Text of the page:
Plans

Detailed lesson plans are posted in advance of the sessions. Advanced understanding of the themes of the practice helps to prepare the students and attract more participation. For example, a class on flip-turns is going to be an attraction for some. People will go out of their way to attend a Try-Out if they have a peek at the agenda. Advance postings of lesson agendas insure participants that activities are not the same-old same old.

  • Class period length, 120-minutes.
  • Lifeguard needed.
  • Lifeguard staff is provided by the organizers.
  • Participants bring swim suits, swim goggles, beach towel and t-shirt.
  • On-line sign-ups are encouraged. RSVP as space is limited
  • On-line attendance is posted as some sessions may “fill.”
  • Class capacity depends, in part, upon facility. Various pools have various amounts of deck space, seating areas, water space.
  • Class capacity depends, in part, upon coaching staffing and administration elements.
  • Typical Try-Out registration limit is 30 student and adult couples.

Suite of activities serving aquatic, athletic and academic missions.

  • Engagement among the children and adults in meaningful lifelong learning within the PPS buildings.
  • Play matters.
  • Promote and pilot a new wave to learning and self-discovery.
The interplay among the various programs and the overall method matters

Efforts and structures are needed to migrate the participants to various levels at various ages  throughout this lifelong learning process.

The children within Pittsburgh can have a much richer experience with the activities with the creation of buddies that are nearby as well as buddies that are farther away. Our program in Pittsburgh can become a buddie with the programs around the region and nation.

A healthy and vibrant network of buddies should have nodes that are close and other notes that are remote. These concepts take a proactive stance on forming connections in our web of life and aquatics with friends at all levels.

Marketing
  • Adult Accompaniment Swimming Lessons
  • One never step into the same river twice. The open-ended Try-Out agenda welcomes repeat participants.
  • Sign-up early and often.

Recreational Reading and SKWIM game play, two activities with two settings

Students spend time at the school, hopeful in a library near computers. Then the students walk to a local pool.

  • No buses needed.
  • Half-Days: 8:30 am to noon, Noon to 5 pm
  • Many locations exist
  • Registration required
  • Ages: 6 to 16
  • New USA Swimming Registration needed per swimmer. Flex membership costs $20 for annual fee.
  • Equipment: goggles, fins, disks, caps, headbands, swim suits, t-shirts, workbooks, goals, web assets. Most can be supplied by organizers.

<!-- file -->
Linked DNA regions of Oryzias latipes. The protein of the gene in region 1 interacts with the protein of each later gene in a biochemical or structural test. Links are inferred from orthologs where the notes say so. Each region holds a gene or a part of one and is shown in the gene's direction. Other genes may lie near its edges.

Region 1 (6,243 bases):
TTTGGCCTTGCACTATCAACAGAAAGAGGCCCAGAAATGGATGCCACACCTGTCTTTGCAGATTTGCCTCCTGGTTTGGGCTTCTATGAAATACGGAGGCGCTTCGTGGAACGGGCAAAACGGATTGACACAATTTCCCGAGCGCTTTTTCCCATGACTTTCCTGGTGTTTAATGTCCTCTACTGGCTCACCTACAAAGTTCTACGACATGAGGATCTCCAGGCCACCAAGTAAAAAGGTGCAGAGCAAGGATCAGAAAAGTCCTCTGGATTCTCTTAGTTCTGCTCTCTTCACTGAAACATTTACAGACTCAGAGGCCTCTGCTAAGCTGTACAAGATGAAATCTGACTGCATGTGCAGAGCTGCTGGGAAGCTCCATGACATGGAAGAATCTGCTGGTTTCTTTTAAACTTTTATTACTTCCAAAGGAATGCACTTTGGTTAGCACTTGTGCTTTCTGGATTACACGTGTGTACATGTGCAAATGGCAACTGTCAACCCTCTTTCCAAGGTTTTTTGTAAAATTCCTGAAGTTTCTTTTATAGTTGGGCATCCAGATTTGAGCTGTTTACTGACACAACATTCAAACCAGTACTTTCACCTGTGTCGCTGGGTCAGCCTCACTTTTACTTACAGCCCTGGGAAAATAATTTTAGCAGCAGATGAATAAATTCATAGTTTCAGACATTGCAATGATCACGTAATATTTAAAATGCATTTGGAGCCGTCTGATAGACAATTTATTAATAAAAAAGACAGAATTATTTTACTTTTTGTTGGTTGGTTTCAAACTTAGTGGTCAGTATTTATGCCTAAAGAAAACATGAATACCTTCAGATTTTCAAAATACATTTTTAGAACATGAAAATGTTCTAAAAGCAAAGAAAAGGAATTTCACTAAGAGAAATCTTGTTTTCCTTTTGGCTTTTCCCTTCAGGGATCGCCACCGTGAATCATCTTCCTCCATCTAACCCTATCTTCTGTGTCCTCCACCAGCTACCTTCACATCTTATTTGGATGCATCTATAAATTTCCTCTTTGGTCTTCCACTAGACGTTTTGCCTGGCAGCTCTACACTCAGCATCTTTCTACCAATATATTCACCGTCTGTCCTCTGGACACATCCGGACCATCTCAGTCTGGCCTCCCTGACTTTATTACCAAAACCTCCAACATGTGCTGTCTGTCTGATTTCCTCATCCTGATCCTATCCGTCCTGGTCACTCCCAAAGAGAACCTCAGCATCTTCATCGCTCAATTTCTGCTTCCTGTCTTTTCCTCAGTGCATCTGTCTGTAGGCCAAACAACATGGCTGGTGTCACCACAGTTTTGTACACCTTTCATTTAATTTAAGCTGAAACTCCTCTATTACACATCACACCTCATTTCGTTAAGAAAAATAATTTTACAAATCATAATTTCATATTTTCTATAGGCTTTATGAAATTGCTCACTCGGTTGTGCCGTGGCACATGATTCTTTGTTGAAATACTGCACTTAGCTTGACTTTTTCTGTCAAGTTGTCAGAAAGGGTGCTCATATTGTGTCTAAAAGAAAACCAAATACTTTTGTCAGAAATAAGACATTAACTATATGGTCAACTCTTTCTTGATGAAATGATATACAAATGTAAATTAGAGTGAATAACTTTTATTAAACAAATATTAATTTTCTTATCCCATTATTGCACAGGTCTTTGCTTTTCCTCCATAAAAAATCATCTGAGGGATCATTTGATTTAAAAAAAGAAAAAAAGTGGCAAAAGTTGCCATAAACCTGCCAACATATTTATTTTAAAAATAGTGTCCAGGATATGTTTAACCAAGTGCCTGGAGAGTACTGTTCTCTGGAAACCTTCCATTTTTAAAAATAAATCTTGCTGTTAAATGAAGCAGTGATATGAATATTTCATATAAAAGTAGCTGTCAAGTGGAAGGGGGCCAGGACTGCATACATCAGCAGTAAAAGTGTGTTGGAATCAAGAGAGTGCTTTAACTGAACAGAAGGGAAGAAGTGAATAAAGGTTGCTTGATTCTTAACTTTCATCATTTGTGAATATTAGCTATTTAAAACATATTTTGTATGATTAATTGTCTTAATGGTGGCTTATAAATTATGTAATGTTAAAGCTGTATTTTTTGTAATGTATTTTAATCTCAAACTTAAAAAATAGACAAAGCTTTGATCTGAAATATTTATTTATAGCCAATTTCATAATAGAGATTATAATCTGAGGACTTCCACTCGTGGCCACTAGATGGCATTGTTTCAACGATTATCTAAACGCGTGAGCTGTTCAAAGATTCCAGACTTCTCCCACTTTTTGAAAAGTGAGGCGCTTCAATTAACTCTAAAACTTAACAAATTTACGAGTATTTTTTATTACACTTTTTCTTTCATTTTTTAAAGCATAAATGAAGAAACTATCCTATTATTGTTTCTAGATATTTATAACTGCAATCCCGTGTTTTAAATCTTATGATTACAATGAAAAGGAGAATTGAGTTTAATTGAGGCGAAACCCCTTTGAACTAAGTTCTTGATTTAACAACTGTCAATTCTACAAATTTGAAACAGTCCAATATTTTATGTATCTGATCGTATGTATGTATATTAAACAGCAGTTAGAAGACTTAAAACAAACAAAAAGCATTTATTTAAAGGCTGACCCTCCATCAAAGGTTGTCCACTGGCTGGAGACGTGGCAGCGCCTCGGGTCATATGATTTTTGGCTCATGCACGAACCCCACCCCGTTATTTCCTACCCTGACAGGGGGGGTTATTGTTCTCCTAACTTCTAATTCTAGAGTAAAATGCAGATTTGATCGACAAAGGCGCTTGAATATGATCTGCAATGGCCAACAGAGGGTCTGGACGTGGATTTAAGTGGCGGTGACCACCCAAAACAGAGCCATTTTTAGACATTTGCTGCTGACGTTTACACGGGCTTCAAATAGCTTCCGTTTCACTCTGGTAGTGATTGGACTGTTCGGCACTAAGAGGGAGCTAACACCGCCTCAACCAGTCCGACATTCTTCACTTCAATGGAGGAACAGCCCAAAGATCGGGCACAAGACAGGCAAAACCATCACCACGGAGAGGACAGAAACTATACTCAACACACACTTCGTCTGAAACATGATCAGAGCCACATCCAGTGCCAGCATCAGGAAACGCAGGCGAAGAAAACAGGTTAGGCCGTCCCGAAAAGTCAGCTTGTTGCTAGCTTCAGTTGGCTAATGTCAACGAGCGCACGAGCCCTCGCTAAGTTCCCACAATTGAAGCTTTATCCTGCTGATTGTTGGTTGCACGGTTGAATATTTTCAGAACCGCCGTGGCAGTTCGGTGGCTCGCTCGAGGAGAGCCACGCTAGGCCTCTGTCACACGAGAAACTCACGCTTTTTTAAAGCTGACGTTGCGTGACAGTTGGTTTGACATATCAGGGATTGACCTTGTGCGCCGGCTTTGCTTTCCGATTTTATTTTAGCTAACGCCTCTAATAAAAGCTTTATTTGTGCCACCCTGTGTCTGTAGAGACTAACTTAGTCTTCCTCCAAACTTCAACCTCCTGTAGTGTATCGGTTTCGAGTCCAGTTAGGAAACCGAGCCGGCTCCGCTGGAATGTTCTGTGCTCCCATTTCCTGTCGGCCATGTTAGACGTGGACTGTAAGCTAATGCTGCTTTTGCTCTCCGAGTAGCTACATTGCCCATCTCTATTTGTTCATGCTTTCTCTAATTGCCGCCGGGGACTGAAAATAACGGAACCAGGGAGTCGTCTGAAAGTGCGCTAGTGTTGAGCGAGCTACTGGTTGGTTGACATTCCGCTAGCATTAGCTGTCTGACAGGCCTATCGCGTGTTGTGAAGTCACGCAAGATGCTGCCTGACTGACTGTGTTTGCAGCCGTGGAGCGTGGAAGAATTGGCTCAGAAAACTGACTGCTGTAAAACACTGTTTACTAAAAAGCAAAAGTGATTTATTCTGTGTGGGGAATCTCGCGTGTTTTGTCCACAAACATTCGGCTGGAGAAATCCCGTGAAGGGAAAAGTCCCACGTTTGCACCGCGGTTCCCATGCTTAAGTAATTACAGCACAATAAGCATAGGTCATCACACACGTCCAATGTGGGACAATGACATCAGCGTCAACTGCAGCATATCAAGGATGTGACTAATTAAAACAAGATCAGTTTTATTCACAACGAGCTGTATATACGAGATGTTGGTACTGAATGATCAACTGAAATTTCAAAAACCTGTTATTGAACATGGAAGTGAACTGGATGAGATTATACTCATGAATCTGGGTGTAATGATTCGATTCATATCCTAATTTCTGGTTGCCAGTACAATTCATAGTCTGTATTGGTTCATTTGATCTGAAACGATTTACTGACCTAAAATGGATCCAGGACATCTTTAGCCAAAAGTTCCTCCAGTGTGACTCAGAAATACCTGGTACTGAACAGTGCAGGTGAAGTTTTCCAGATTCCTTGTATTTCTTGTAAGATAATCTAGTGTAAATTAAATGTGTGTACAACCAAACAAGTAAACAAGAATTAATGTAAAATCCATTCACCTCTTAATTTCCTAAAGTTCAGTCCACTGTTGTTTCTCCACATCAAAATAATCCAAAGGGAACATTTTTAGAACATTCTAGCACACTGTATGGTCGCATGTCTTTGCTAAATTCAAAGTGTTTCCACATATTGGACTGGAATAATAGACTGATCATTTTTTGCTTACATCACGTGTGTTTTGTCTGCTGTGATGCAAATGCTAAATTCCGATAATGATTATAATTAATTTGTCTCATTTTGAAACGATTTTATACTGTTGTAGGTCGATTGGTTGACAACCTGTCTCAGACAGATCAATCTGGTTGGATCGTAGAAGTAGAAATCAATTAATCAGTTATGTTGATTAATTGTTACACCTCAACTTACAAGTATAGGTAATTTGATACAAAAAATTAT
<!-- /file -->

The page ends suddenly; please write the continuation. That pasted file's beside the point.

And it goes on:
Rec Reading & Olympicpedia
  • Reading of maps, email, web sites, charts, quiz taking, online courses and digital movies.
  • Writing of email, fitness journal, concept maps, Frequently Asked Questions and Answers.
  • Daily homework and thinking exercises.
Schedule

Huddle time: 8:30 am
Early Lesson: 8:40 am
Walk, stretch, exercise: 9:15
Swim: 9:30
Walk: 11:30
Late Lesson: 11:40
lunch: 12:15
optional library time: after lunch


Concept Map showing the sweet spot destination

The entire community, kids and adults, can be included. Non swimmers take swim lessons but also wear life jackets and get into Canoe Water Polo. Kayak and paddle activities work with everyone. But the golden destination is inter-generational game play.

The entire community, kids and adults, can be included. Non swimmers take swim lessons but also wear life jackets and get into Canoe Water Polo. Kayak and paddle activities work with everyone. But the golden destination is inter-generational game play.

Fin photo gallery

| Equipment

Click image for larger view.

I love the PDF fins. They can be either full foot or else with a strap. We have some of each.

One of these photos is more of a joke image. Hope you enjoy it.

Local death in a swimming accident in a creek

| Open water

Gentleman was a football running back. His body was missing for a few days, despite multiple searches.

http://triblive.com/local/westmoreland/13745650-74/searchers-find-body-of-connellsville-swimmer-missing-since-tuesday

Searchers find body of Connellsville swimmer missing since Tuesday

by Jeff Himler, published Sunday, June 10, 2018

Searchers Sunday morning found the body of a Connellsville man who had been missing since Tuesday in South Huntingdon and was presumed drowned.

The body of Dylan Knopsnider, 21, was pulled from the waters of Jacobs Creek at about 9:30 a.m. Sunday, according to state police Tpr. Robert Broadwater of the Uniontown barracks. He said Knopsnider’s body surfaced in the middle of the creek about 50 yards from where he entered the water Tuesday evening in a popular but remote swimming hole about two miles downstream from the Chaintown Road bridge.

Dive teams, firefighters and cadaver dogs from multiple counties had been searching the area fruitlessly for signs of Knopsnider since Tuesday. Broadwater said officials believe heavy rainfall may have helped bring the body to the surface. Firefighters from Dawson and a Murrysville dive team were involved in the search Sunday, according to a Fayette County 911 supervisor.